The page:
She ran away from home thinking that she was adopted. She ended living with a Mexican family who really did not like her. They told her she couldn’t even speak Spanish. She sang songs in Spanish but she didn’t know what they were about. The people took off to Mexico during the night and left her behind. Which was probably a good thing because we don’t know anyone in Mexico.

   I felt angry at her for being stupid and also felt sad for her. I tried to tell her how her being adopted was crazy. I told her “If you are adopted so are Frank, Joey and me. So, think about it.” I said.

   “Oh, yeah.” She said.

   I told her, “If you have any questions just ask and don’t assume anything.”

   When Brenda was about eighteen years old I told her a story. I told  her my grandmother had once said to us, “Put your dolls away before going to bed or they will come alive at midnight.” Now I  remember that I told her that  Grandmother had said that before we go bed do not play with our dolls at night.

  One night she came to my bed at midnight scared out of her wits. She said “I saw my dolls dancing around.” 

   I said “Dolls don’t dance around. Besides you don’t play with dolls.”

   “I did see them dancing around!”

   “You were probably just dreaming because of the story I told you.” I said.  

  “Listen!” I told her. “Grandmother only told us that story so we would not play late at night. She wanted us to be rested for school.” To this day she believes that dolls dance at night. No matter what I say to her, she doesn’t believe me about how silly it is to think about the dancing dolls. I think next time I’ll tell about vampires and how they really exist.

   I can’t help it. I am really bad.

 

 

 

 

 

Poems to Jackie by Jackie Villarreal Najera

When I was in middle school a boy name Kiko sent me poems. My mother read them because she thought they were cute. She asked me why he had sent it to me. I told her I didn’t know. I continued to receive his poetry once a week. Mother continued reading the poems and he always ended with the words: “I love you.” I think my mom always thought my  sister Linda should be receiving the poems but not me. I didn’t care because I was too young for love anyway.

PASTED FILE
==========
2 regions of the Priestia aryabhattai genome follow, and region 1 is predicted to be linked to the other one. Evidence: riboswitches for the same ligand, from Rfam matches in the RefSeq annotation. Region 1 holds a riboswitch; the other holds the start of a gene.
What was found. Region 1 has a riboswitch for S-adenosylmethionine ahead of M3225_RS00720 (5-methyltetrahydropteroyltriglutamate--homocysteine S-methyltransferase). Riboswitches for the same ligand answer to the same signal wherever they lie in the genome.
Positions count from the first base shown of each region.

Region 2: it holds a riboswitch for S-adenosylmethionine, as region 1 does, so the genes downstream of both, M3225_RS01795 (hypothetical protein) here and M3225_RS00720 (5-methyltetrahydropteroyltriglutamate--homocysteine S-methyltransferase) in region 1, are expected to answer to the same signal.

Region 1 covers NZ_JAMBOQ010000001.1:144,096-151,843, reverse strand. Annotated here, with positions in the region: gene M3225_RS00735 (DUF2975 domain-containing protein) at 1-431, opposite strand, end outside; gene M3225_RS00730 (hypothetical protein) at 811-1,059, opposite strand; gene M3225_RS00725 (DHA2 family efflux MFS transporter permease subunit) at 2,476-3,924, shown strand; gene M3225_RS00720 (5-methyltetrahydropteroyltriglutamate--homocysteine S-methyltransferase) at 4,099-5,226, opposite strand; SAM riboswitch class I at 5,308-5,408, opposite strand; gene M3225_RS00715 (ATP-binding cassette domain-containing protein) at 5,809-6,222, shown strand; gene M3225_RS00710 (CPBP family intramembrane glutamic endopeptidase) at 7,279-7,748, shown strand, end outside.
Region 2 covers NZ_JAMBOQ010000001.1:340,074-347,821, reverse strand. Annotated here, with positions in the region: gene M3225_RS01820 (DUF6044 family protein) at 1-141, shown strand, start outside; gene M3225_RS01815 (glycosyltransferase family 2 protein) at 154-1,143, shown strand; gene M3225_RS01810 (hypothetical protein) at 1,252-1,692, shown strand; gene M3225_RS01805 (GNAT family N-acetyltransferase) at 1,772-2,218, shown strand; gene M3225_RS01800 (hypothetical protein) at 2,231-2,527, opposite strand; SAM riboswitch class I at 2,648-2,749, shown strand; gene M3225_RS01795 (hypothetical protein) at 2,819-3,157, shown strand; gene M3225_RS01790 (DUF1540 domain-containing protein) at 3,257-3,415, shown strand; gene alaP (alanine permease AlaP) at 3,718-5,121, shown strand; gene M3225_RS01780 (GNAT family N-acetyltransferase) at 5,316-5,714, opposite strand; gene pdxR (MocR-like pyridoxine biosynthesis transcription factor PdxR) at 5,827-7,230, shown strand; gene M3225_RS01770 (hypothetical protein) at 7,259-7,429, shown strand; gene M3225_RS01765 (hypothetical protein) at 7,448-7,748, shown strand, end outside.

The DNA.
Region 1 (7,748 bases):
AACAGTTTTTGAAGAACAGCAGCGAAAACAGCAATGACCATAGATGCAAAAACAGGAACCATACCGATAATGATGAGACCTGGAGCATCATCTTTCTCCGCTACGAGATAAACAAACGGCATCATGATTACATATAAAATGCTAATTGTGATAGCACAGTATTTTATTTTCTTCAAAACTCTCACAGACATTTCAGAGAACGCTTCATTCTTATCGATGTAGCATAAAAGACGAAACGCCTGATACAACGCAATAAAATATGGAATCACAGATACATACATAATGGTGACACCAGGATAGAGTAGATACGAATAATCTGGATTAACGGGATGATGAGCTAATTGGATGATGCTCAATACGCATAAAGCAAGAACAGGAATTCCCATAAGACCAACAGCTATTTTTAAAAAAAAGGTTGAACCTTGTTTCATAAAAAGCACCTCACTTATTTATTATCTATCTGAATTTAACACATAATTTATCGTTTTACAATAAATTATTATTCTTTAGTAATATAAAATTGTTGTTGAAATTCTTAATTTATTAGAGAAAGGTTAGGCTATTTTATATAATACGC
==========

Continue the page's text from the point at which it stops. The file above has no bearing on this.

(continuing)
When I started high school, I received poetry from a guy name Edmund De Orca. I remember his name because it was a strange name. I received many poems from him. He didn’t say he loved me. He said he liked me and that I gave him inspiration so all his poetry was for me. Later he said that he actually loved me and that creeped me out. I didn’t want to hurt his feeling so I said nothing.

After I started San Jose State University there a young man who was teaching a section of a semester in poetry. He said everyone can write a poem. I disagreed with him. Since there were no seats except next to me, I touched his cheek to say to him: “You were wrong about writing poetry.”

 He turned bright red with embarrassment. I thought it was so cute that I asked the professor what was the name of his graduate student? He said his name was Joseph. I kept forgetting his name. One day we saw each other at a school club. He kept pulling my long hair. We started talking and we became friends. Then we dated and then after a few years we married. He then wrote some poetry that got published. I gave him a party to celebrate. I once asked him to write a poem for me. All he came with was: “Time flies like an arrow but fruit flies like a banana.”

He wrote it in a paper heart which I keep in a special place. Once in a while I run into the silly rhyme. I keep it because he wrote it for me.

   I really do like poetry like Robert Frost. I never wanted to tell him my secret. Since I told him that I hated poetry. I guess it’s not a secret anymore.